U.S. Markets close in 3 hrs 47 mins
  • S&P 500

    3,824.58
    +4.86 (+0.13%)
     
  • Dow 30

    31,323.31
    +53.22 (+0.17%)
     
  • Nasdaq

    12,961.08
    -36.67 (-0.28%)
     
  • Russell 2000

    2,195.39
    -12.41 (-0.56%)
     
  • Crude Oil

    64.65
    +3.37 (+5.50%)
     
  • Gold

    1,713.10
    -2.70 (-0.16%)
     
  • Silver

    26.23
    -0.16 (-0.59%)
     
  • EUR/USD

    1.2037
    -0.0031 (-0.2528%)
     
  • 10-Yr Bond

    1.4760
    +0.0060 (+0.41%)
     
  • Vix

    25.37
    -1.30 (-4.87%)
     
  • GBP/USD

    1.3988
    +0.0035 (+0.2504%)
     
  • USD/JPY

    107.6410
    +0.6390 (+0.5972%)
     
  • BTC-USD

    49,737.80
    -1,221.16 (-2.40%)
     
  • CMC Crypto 200

    999.39
    +12.18 (+1.23%)
     
  • FTSE 100

    6,650.88
    -24.59 (-0.37%)
     
  • Nikkei 225

    28,930.11
    -628.99 (-2.13%)
     
  • Oops!
    Something went wrong.
    Please try again later.

How Starbucks engineers are working to speed up the vaccination process

Julia La Roche
·Correspondent
·3 min read
  • Oops!
    Something went wrong.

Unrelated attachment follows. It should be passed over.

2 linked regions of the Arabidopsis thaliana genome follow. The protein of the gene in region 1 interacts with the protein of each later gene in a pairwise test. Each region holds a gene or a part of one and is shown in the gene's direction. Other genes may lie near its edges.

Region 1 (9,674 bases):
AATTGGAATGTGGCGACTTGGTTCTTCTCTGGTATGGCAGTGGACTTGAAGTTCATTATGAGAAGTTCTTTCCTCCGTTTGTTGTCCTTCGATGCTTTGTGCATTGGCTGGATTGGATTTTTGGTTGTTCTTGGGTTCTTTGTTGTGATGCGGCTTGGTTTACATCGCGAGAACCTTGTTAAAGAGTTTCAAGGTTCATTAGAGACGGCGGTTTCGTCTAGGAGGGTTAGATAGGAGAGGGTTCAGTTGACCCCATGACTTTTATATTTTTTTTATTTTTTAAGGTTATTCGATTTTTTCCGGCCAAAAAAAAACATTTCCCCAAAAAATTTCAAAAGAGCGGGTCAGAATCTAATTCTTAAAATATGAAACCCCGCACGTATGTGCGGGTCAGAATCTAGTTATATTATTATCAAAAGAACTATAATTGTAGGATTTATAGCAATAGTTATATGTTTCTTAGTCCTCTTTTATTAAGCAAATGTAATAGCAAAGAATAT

Please try again later.

Starbucks (SBUX), which serves coffee to 100 million customers each week, is leveraging its team of design engineers to speed up the COVID-19 vaccine process in its home state of Washington.

"Coming out of the holiday break in early January, I, like many other citizens in this country, was observing the fact that we had vaccines available, but the vaccination rate was just not scaling. And, I thought to myself, 'Well, I want to figure out a way to help. How can I help? How can Starbucks help?'" Starbucks CEO Kevin Johnson told Yahoo Finance of the company's decision to help deploy the vaccine.

Johnson decided to call Washington State Governor Jay Inslee to share three suggestions and rally the business community to help expedite the vaccination process.